Vintage Ad: 1975 Chrysler Centura (Australia) – The Forgotten Australian?

We’ve had a lot of Australian car covered here over the years, but one has never made it here before, the Chrysler Centura. Like a fair number of other Australians, it was based on a European car, the Chrysler 180, but with a longer nose to make room for Chrysler Australia’s “hemi” inline six. The result wasn’t always perfect, but it did offer excellent performance thanks to the big six. Unfortunately, there were snags getting it into production and it never sold very well.

The Chrysler 180 (Roger Carr’s CC here) was a combined effort by Simca and Rootes to develop a new large car to replace their respective aging ones. It was a pretty pragmatic thing, without any exceptional features but did have a new SOHC four in 1.6, 1.8 and 2.0 L sizes.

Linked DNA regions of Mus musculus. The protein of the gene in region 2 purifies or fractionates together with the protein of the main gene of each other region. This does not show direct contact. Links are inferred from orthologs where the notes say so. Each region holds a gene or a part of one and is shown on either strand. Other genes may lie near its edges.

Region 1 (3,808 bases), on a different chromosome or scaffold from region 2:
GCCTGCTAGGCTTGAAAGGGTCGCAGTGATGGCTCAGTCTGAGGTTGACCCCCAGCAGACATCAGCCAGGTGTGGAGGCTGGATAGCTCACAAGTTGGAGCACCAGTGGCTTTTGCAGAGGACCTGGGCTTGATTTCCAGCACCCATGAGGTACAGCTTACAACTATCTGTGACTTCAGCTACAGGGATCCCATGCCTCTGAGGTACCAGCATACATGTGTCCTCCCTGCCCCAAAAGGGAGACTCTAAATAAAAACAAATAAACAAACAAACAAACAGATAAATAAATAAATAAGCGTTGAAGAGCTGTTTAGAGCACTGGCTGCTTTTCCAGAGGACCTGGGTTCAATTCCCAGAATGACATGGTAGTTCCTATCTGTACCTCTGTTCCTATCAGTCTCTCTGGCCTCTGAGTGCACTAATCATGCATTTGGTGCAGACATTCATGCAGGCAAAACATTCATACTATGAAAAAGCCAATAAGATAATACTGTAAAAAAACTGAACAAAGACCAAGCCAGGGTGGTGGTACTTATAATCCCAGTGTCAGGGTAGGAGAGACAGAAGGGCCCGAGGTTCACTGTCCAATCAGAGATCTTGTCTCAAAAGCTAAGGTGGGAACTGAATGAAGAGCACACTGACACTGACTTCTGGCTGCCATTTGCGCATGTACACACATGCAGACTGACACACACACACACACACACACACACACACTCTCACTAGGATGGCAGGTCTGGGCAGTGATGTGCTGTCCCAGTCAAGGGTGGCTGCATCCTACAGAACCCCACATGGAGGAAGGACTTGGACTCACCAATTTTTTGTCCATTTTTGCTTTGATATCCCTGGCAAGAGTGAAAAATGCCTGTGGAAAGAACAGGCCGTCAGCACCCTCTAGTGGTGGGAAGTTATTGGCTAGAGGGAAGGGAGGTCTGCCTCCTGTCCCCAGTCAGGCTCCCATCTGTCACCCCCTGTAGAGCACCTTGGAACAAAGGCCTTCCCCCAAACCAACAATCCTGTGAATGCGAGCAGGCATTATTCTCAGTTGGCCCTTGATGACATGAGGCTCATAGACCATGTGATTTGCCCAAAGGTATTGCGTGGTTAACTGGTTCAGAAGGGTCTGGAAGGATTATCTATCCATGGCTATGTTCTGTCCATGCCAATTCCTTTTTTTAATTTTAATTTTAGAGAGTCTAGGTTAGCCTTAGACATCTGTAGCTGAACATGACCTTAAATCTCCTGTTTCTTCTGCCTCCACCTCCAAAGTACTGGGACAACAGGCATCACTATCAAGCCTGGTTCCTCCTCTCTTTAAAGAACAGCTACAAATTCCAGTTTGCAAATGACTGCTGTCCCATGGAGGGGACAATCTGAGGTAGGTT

The Centura was available with the largest of these fours, the 2.0, as well as 3.5 (215 CID) and 4.0 L (245 CID) versions of the Chrysler “hemi” inline six, and engine that was originally developed in the US but then sent off to Australia, where it enjoyed a successful life powering Valiants and Chargers and such.

The smaller six was rated at 142 hp, the larger at 167, which made the fairly compact and light Centura a lively sedan. But the added weight of the big six had a negative affect on handling, and a weight-sensing rear proportioning valve was necessary to eliminate rear brake lockup.

The French built body panels were held up at the docks in Australia for up to two years due to union protests over French nuclear tests in the South Pacific. Sales finally got under way in 1975, but by 1978, the Centura’s short life was over. It was replaced by the Chrysler Sigma, essentially a Mitsubishi Galant/Sigma.